Your Spring HVAC Maintenance Cleaning Checklist
As we head into warmer months and prepare for a little spring cleaning, don’t forget to add your HVAC system to the list. Even if you currently have an HVAC contractor providing preventative maintenance services, you’ll want to double check that thorough cleaning is being completed with your maintenance service on a regular or seasonal basis.
Keep in mind, just because you have a contract that says “preventative maintenance services” on it doesn’t mean those particular services provided are actually preventing anything. (Learn more about how to choose the best HVAC company for your needs.)
To help you make the most out of your HVAC equipment this season, check out our Spring HVAC Maintenance Checklist for Cleaning below.
Spring HVAC Maintenance Checklist for Cleaning
Even though we’re referring to this list as a form of “spring cleaning,” the components on this checklist will likely need to be inspected and cleaned more than once a year. We’ve kicked things off with four of the most important components your HVAC contractor or maintenance employees should be cleaning on a regular basis. Take a look below, and as always, reach out to us if you have any questions.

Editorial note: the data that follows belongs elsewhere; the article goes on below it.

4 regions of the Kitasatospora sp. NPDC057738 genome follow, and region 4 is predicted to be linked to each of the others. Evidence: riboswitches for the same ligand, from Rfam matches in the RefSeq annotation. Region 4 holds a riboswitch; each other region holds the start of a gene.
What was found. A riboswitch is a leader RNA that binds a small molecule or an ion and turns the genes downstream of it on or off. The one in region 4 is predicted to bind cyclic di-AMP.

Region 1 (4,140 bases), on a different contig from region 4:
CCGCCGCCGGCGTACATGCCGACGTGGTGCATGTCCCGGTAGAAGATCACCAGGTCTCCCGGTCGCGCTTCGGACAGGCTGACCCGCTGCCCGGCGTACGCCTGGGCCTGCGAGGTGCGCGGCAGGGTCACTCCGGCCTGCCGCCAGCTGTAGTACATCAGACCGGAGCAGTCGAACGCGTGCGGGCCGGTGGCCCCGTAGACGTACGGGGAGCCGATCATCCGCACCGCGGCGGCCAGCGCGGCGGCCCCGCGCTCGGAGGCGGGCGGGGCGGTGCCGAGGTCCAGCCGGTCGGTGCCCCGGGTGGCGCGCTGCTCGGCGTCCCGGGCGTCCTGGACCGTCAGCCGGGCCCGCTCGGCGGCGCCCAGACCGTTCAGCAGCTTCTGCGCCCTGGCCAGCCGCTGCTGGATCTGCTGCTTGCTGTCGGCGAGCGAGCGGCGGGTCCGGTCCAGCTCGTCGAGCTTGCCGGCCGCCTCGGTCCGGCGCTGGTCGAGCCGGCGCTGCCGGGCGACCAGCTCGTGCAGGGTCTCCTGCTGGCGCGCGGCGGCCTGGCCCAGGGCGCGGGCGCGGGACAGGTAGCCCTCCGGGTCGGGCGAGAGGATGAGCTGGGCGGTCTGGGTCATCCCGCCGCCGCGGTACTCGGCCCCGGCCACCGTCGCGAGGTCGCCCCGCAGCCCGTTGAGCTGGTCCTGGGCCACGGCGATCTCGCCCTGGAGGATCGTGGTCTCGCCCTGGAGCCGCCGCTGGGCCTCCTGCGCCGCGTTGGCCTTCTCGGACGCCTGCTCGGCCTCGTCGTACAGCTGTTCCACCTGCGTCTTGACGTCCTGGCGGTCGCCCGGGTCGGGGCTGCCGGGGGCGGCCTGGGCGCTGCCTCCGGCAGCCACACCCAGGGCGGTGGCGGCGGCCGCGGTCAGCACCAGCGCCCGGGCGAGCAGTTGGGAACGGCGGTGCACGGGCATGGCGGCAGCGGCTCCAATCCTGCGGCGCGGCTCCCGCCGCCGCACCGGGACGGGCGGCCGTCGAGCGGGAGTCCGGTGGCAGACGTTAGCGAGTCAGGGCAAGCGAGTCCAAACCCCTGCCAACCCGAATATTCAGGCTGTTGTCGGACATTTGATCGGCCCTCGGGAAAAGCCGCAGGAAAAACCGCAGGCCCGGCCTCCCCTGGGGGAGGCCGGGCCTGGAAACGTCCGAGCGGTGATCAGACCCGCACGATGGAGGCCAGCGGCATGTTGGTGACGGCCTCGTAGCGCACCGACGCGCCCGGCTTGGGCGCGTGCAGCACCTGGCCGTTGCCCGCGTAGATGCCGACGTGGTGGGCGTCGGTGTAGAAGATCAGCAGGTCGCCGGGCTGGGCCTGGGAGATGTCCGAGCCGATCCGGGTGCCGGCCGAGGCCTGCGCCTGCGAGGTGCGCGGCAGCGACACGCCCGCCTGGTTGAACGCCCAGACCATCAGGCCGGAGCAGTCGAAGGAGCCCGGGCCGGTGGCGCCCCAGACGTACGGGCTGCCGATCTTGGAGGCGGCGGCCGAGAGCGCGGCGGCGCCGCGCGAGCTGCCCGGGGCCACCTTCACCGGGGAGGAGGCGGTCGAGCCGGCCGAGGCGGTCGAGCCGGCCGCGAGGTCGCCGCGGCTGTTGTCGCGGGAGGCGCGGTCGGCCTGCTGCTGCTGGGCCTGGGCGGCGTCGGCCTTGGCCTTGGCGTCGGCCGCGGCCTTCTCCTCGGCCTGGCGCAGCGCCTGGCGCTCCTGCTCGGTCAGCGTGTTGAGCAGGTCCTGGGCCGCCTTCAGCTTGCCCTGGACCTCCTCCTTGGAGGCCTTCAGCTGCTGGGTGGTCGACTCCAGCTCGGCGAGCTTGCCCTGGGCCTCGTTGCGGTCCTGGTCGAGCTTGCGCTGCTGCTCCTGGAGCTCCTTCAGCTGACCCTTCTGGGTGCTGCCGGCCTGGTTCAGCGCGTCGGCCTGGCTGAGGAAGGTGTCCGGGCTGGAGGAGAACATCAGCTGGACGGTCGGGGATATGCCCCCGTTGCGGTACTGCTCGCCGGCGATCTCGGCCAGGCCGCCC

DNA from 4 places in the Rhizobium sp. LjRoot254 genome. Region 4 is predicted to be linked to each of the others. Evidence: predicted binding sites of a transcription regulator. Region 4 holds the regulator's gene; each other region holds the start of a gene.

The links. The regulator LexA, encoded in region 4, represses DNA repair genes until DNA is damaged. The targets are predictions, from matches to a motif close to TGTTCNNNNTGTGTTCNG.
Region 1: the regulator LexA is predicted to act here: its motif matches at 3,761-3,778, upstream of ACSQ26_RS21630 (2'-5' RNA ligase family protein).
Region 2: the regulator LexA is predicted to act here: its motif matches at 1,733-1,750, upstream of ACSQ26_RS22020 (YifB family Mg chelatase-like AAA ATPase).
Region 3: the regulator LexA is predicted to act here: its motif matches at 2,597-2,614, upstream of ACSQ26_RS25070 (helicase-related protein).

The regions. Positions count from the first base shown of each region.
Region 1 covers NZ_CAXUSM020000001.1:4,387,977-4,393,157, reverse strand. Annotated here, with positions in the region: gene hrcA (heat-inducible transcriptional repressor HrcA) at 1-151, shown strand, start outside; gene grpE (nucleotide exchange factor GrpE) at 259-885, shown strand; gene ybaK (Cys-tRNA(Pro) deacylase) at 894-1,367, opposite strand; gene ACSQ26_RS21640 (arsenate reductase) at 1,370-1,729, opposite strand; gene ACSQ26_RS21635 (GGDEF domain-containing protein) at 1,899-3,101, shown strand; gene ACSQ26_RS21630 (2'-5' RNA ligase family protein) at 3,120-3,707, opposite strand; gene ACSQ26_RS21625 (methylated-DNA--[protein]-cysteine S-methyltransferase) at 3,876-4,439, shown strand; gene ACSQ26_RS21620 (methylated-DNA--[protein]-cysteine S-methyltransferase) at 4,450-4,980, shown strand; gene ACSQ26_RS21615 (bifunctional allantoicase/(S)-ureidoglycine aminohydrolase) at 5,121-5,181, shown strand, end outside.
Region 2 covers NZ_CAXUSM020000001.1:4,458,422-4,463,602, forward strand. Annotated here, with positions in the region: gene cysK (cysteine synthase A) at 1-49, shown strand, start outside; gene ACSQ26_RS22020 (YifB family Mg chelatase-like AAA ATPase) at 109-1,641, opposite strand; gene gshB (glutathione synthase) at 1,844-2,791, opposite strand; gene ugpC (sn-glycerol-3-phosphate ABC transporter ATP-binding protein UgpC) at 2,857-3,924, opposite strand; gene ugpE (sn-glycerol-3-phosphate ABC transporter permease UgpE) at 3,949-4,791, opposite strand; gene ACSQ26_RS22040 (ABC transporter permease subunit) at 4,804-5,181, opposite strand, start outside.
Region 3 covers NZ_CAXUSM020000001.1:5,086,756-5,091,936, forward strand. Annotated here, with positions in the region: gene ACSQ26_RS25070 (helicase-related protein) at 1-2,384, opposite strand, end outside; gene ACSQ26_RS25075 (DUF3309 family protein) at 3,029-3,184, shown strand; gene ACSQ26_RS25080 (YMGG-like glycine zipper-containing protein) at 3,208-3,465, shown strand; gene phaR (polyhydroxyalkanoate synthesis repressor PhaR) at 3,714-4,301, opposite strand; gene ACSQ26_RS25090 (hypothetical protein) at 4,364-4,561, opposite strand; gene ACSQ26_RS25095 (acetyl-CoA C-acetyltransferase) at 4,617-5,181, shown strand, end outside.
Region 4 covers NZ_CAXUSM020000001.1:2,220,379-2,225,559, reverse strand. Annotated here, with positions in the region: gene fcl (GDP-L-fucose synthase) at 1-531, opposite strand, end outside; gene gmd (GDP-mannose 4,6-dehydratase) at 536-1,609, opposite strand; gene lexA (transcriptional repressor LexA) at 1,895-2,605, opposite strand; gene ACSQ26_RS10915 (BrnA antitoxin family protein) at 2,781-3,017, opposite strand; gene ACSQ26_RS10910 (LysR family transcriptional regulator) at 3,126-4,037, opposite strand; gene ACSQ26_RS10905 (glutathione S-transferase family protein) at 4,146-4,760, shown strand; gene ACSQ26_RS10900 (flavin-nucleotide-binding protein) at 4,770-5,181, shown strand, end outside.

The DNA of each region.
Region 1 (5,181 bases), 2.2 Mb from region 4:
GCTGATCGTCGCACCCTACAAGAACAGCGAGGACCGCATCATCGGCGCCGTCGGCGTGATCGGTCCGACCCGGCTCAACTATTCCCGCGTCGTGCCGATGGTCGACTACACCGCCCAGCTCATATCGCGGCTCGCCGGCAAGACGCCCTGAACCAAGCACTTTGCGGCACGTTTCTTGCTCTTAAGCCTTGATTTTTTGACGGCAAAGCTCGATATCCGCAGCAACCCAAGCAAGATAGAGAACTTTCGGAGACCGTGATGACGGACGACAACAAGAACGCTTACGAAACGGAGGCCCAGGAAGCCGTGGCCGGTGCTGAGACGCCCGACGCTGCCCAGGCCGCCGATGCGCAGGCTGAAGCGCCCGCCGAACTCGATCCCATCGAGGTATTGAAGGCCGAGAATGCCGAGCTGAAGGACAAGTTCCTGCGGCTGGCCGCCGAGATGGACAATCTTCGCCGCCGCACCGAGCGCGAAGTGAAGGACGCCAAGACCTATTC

The condenser coil looks like metal fins, and it’s wrapped around the exterior of your unit. It is used to transfer heat out of the AC system. When you want to clean the coils, you should not use a hose. This will only make your situation worse by pushing the dirt and debris deeper into the coils. Instead, it is best to wash the coils from the inside-out with special cleansers and pressurized air or water.
It’s also important to remember that a good percentage of the condenser coil is inside the AC cabinet. If you don’t clean this portion of the condenser coil, too, then you’ll likely consume more energy than necessary and overwork your unit.
At BMI, we consider this maintenance to be imperative to the overall efficiency of your HVAC unit. Because of this, we work it into our preventative maintenance services. Confirm that the person handling your HVAC system is not only cleaning your condenser coil — but cleaning it in the proper way.
The evaporator coil also looks like metal fins, and it is located inside your air handler behind the air filters. Once the air is filtered but before the air leaves the unit, it moves across the evaporator coil and the heat is removed.
Keeping this part of your HVAC unit clean should be a priority. This area is dark and moist, and because of this, it can become highly susceptible to a build-up of dirt, debris, and biological growth. Since air is typically not filtered after leaving the evaporator coil, it is essential that you keep this area clear of all that debris. Confirm with the individual responsible for your HVAC maintenance that they are cleaning your evaporator coil on a regular basis.
Electrical Panel in the AC Unit